Roger Ebert’s battle with throat cancer has been an unattended background story for many years. News that the disease cost him his jaw and the ability to speak emerged far less subtly though. This month’s Esquire magazine features an up-close photo of the famed film critic, jawless and almost unrecognizable; his face poking up from a black turtleneck. It’s shocking at the very least. But it’s consistent too. Ebert is a brave guy. We know this from his decades-long career critiquing Hollywood’s erratic output. If a film falls short, he will explain in wonderful detail why and to what extent. Indeed, this tendency for brutal honestly only makes his enthusiastic comments seem that much more relevant. In many ways, Roger Ebert set the stage for the likes of Simon Cowell decades before American Idol turned the archetype of harsh critic into the caricature that it is today.
Beyond any measure of celebrity, Ebert has proven his mettle in a field littered with fluff. He is a profoundly insightful critic–critic in the scholarly sense, not the kind who slurps jumbo Cokes while watching teenagers warble into microphones. In a few well-written paragraphs, he can extract the essence of a film in ways most of us completely overlook. Even when you disagree with his overriding sentiment, you have to admire the dazzling word play in his arguments. And the output: week-after-week, this potent analysis of the popcorn cinema continues to flow out like so many fountain drinks. If you want a definitive Ebert gem, read his analysis of the 1997 classic “Dark City”, or better yet, watch the commentary track on the DVD. Hearing that completely transformed my perception of the Noir classic (and of him).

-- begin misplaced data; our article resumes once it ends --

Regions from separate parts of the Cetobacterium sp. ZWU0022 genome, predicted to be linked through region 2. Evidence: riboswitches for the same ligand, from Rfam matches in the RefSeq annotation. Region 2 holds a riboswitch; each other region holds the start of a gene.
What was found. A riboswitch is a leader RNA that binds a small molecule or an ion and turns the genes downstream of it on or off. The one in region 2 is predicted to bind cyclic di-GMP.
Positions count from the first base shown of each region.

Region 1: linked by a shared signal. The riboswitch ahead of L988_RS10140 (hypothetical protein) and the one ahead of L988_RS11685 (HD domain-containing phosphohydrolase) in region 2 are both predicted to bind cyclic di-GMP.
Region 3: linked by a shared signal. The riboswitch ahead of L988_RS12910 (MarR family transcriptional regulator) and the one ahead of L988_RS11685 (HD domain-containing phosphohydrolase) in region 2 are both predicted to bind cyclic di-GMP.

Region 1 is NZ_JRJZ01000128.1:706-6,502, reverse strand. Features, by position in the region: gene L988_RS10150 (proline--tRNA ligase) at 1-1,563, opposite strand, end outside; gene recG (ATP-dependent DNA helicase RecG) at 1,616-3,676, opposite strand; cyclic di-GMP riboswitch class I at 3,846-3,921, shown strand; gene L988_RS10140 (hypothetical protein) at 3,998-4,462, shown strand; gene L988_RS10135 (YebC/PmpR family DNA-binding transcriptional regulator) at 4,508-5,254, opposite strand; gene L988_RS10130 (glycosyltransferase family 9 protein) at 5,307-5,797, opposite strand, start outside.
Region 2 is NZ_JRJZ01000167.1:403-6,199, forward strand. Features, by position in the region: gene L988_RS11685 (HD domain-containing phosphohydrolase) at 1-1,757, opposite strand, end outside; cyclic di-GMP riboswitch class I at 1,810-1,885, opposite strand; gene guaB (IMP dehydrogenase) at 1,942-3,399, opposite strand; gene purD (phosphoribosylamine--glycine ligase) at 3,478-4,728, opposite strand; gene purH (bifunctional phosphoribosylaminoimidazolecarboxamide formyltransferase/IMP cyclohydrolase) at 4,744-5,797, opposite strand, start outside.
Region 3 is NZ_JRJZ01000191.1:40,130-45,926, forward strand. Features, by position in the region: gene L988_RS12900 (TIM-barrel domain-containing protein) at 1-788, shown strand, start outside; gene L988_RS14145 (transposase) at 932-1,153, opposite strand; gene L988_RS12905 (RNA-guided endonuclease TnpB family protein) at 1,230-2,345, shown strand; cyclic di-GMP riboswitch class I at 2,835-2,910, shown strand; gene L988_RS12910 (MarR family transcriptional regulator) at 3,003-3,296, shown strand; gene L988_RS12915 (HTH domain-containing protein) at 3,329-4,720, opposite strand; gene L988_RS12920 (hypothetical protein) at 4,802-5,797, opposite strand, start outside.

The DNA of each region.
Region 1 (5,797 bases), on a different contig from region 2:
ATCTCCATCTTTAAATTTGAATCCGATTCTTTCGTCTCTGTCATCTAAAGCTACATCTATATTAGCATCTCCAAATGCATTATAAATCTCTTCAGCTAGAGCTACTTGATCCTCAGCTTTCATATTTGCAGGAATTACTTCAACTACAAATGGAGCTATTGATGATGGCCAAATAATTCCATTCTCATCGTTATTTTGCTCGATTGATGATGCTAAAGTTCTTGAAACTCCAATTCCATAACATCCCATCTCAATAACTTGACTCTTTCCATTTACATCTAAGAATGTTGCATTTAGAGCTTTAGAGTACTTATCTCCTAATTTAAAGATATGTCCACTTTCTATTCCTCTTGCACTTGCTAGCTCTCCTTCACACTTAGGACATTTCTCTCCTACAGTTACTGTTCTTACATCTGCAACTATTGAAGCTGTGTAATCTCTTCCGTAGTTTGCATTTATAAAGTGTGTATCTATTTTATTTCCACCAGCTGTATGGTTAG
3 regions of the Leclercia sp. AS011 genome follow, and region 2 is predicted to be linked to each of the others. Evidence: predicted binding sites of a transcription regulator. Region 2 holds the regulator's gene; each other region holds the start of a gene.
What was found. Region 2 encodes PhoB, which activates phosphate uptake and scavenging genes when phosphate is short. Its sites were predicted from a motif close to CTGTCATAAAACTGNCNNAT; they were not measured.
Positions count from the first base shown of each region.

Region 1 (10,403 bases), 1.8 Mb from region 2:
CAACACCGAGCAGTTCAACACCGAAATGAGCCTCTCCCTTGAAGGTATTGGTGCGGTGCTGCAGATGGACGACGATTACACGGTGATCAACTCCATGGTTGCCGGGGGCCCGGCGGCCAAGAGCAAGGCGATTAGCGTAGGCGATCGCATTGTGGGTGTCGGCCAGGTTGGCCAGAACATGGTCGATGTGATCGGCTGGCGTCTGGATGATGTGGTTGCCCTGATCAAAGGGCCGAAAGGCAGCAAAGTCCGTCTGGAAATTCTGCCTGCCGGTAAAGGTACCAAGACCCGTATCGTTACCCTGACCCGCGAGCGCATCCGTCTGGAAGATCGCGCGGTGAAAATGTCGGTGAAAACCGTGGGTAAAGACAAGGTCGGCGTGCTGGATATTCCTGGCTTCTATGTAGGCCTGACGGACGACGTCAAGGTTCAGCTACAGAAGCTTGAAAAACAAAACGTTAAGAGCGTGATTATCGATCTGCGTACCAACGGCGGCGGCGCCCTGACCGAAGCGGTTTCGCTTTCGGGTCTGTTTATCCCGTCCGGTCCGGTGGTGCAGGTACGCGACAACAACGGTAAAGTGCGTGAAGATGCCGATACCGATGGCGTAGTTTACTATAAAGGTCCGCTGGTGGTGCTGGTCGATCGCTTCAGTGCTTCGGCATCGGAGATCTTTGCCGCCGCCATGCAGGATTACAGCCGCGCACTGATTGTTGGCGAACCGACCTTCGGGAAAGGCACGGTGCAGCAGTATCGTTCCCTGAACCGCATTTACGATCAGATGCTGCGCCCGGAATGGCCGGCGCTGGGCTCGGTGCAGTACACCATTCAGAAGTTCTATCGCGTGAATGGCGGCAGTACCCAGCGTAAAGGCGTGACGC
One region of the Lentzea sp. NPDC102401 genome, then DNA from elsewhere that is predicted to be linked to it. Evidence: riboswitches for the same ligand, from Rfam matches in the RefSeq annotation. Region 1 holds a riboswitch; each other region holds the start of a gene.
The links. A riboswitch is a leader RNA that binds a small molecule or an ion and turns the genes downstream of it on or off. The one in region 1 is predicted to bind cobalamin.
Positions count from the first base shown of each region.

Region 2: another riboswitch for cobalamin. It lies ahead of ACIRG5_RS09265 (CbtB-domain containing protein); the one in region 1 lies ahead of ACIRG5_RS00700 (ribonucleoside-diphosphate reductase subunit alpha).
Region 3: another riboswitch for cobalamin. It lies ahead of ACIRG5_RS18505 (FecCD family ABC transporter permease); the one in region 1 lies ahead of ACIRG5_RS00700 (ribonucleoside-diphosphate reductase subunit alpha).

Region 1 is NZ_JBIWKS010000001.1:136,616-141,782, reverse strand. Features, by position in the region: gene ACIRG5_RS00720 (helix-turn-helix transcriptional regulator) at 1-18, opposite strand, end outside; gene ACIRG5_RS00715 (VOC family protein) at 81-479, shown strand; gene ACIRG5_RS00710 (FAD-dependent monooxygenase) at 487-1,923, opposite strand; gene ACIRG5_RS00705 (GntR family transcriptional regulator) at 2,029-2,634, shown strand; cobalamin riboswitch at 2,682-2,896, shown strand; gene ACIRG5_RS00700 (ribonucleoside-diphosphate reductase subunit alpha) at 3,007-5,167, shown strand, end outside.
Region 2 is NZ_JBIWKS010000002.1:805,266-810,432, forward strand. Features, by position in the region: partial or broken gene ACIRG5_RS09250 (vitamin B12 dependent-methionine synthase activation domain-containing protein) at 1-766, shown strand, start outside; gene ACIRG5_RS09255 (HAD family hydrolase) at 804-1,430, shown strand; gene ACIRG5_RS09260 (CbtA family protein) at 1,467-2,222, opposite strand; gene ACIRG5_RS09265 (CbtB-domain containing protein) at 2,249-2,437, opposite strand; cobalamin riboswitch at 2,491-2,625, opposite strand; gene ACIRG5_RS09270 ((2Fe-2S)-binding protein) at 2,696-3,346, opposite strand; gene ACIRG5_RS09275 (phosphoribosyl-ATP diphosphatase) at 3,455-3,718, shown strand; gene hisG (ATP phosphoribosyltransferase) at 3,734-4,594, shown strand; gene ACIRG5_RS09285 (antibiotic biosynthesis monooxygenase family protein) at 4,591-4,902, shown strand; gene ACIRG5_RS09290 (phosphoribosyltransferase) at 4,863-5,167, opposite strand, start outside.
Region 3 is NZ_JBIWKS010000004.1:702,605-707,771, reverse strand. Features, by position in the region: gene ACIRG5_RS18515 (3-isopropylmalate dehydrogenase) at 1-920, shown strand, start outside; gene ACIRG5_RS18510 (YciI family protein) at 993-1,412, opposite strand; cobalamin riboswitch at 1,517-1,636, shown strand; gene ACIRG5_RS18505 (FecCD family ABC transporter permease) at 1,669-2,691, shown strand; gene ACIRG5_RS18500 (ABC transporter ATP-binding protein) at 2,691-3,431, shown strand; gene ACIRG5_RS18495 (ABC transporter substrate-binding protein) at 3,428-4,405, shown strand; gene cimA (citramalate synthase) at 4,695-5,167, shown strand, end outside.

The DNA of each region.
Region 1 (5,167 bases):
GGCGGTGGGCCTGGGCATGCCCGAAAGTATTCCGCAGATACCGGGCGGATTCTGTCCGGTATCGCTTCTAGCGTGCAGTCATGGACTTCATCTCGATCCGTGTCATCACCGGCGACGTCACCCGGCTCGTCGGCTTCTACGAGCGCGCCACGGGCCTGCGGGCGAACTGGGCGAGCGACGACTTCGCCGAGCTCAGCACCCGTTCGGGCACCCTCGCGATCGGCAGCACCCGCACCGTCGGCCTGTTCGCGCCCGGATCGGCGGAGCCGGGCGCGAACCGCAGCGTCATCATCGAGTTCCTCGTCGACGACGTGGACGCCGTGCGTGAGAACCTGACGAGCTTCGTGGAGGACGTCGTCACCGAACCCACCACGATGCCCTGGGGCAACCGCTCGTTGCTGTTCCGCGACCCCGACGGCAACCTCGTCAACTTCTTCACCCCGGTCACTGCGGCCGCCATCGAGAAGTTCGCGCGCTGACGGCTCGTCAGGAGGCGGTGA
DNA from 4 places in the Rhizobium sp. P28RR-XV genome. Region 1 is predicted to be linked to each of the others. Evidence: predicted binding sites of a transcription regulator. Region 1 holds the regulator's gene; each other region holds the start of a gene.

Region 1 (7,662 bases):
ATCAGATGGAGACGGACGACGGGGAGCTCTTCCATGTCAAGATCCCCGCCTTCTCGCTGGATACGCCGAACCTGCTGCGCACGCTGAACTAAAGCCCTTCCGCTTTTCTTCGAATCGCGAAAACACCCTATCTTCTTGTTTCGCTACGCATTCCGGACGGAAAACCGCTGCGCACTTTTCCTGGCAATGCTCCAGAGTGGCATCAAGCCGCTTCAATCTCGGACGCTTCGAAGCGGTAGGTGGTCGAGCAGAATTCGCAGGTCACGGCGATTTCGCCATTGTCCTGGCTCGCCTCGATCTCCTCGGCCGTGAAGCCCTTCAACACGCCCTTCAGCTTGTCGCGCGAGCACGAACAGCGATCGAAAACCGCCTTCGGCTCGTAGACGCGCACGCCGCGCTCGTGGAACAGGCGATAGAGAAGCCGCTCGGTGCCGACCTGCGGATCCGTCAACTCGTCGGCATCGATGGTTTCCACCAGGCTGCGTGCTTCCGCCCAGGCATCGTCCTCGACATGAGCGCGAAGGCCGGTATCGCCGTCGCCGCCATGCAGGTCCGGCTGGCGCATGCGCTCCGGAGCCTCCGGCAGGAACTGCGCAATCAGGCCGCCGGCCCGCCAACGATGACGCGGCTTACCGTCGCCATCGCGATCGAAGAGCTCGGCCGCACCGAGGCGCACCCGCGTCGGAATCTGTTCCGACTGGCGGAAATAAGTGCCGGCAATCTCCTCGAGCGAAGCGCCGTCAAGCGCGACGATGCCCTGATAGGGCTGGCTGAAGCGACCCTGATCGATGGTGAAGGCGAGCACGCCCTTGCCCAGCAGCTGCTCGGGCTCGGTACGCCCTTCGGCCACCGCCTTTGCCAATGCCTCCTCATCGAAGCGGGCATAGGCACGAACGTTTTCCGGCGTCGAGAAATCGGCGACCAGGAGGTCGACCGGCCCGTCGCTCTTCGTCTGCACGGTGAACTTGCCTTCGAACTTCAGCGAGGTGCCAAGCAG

Ebert won a Pulitzer in 1975, but he also wrote the screenplay for the scandalous cult classic Beyond the Valley of the Dolls. This fascinating background set the stage for what would follow. From his home office in Chicago, he and Gene Siskel transformed the previously unremarkable field of film criticism into a metric of tremendous influence. Their popular weekly serial Siskel & Ebert was a precursor to reality televsion. Here, two shlumpy newspaper men gassed their opinions to a world eager to listen; this despite their endless interstitial bickering–Oh, the bickering! Soon the orientation of their thumbs became a predictor of a movie’s future performance, not to mention guaranteed header placement for all subsequent ad campaigns. Ebert has carried this forward to become the most feared commentator in all of Hollywood.
And so I see this image and try to square it with my memories of the same man in a younger, gruffer form. I can only think “hero.” I wish him many years of health (and volumes of volcanic critism to boot).
February 20th, 2010
April 4th, 2013: RIP Ebert. You were the best of the best. I will miss you.